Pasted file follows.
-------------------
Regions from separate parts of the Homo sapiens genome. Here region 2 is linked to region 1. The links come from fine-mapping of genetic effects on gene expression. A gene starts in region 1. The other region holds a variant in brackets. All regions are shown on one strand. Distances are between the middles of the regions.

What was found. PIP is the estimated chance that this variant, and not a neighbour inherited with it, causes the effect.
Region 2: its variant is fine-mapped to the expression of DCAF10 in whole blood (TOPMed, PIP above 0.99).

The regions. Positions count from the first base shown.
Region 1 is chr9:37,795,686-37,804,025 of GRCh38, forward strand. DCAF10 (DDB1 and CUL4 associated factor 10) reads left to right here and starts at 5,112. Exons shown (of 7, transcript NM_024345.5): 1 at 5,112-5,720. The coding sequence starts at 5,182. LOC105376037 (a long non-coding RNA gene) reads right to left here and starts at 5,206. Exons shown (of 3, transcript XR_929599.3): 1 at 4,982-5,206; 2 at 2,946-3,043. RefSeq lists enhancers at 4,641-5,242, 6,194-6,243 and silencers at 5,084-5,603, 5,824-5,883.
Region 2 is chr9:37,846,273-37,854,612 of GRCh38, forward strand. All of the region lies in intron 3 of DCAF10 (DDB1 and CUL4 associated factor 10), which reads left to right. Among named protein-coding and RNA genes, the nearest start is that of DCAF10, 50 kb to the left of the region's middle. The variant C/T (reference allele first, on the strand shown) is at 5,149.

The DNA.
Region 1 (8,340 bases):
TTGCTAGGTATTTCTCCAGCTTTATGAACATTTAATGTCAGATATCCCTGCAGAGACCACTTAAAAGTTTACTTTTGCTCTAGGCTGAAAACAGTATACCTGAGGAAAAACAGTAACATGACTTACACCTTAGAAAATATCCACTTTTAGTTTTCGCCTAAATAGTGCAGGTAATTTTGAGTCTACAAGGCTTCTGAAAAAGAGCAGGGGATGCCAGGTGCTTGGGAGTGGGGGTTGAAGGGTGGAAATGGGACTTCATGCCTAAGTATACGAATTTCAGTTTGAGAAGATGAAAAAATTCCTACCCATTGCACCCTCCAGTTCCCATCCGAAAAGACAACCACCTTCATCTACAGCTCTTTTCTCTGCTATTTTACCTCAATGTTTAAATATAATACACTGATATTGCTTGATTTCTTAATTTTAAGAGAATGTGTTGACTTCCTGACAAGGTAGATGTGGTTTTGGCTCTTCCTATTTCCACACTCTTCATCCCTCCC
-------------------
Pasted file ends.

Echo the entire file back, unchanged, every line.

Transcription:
Regions from separate parts of the Homo sapiens genome. Here region 2 is linked to region 1. The links come from fine-mapping of genetic effects on gene expression. A gene starts in region 1. The other region holds a variant in brackets. All regions are shown on one strand. Distances are between the middles of the regions.

What was found. PIP is the estimated chance that this variant, and not a neighbour inherited with it, causes the effect.
Region 2: its variant is fine-mapped to the expression of DCAF10 in whole blood (TOPMed, PIP above 0.99).

The regions. Positions count from the first base shown.
Region 1 is chr9:37,795,686-37,804,025 of GRCh38, forward strand. DCAF10 (DDB1 and CUL4 associated factor 10) reads left to right here and starts at 5,112. Exons shown (of 7, transcript NM_024345.5): 1 at 5,112-5,720. The coding sequence starts at 5,182. LOC105376037 (a long non-coding RNA gene) reads right to left here and starts at 5,206. Exons shown (of 3, transcript XR_929599.3): 1 at 4,982-5,206; 2 at 2,946-3,043. RefSeq lists enhancers at 4,641-5,242, 6,194-6,243 and silencers at 5,084-5,603, 5,824-5,883.
Region 2 is chr9:37,846,273-37,854,612 of GRCh38, forward strand. All of the region lies in intron 3 of DCAF10 (DDB1 and CUL4 associated factor 10), which reads left to right. Among named protein-coding and RNA genes, the nearest start is that of DCAF10, 50 kb to the left of the region's middle. The variant C/T (reference allele first, on the strand shown) is at 5,149.

The DNA.
Region 1 (8,340 bases):
TTGCTAGGTATTTCTCCAGCTTTATGAACATTTAATGTCAGATATCCCTGCAGAGACCACTTAAAAGTTTACTTTTGCTCTAGGCTGAAAACAGTATACCTGAGGAAAAACAGTAACATGACTTACACCTTAGAAAATATCCACTTTTAGTTTTCGCCTAAATAGTGCAGGTAATTTTGAGTCTACAAGGCTTCTGAAAAAGAGCAGGGGATGCCAGGTGCTTGGGAGTGGGGGTTGAAGGGTGGAAATGGGACTTCATGCCTAAGTATACGAATTTCAGTTTGAGAAGATGAAAAAATTCCTACCCATTGCACCCTCCAGTTCCCATCCGAAAAGACAACCACCTTCATCTACAGCTCTTTTCTCTGCTATTTTACCTCAATGTTTAAATATAATACACTGATATTGCTTGATTTCTTAATTTTAAGAGAATGTGTTGACTTCCTGACAAGGTAGATGTGGTTTTGGCTCTTCCTATTTCCACACTCTTCATCCCTCCC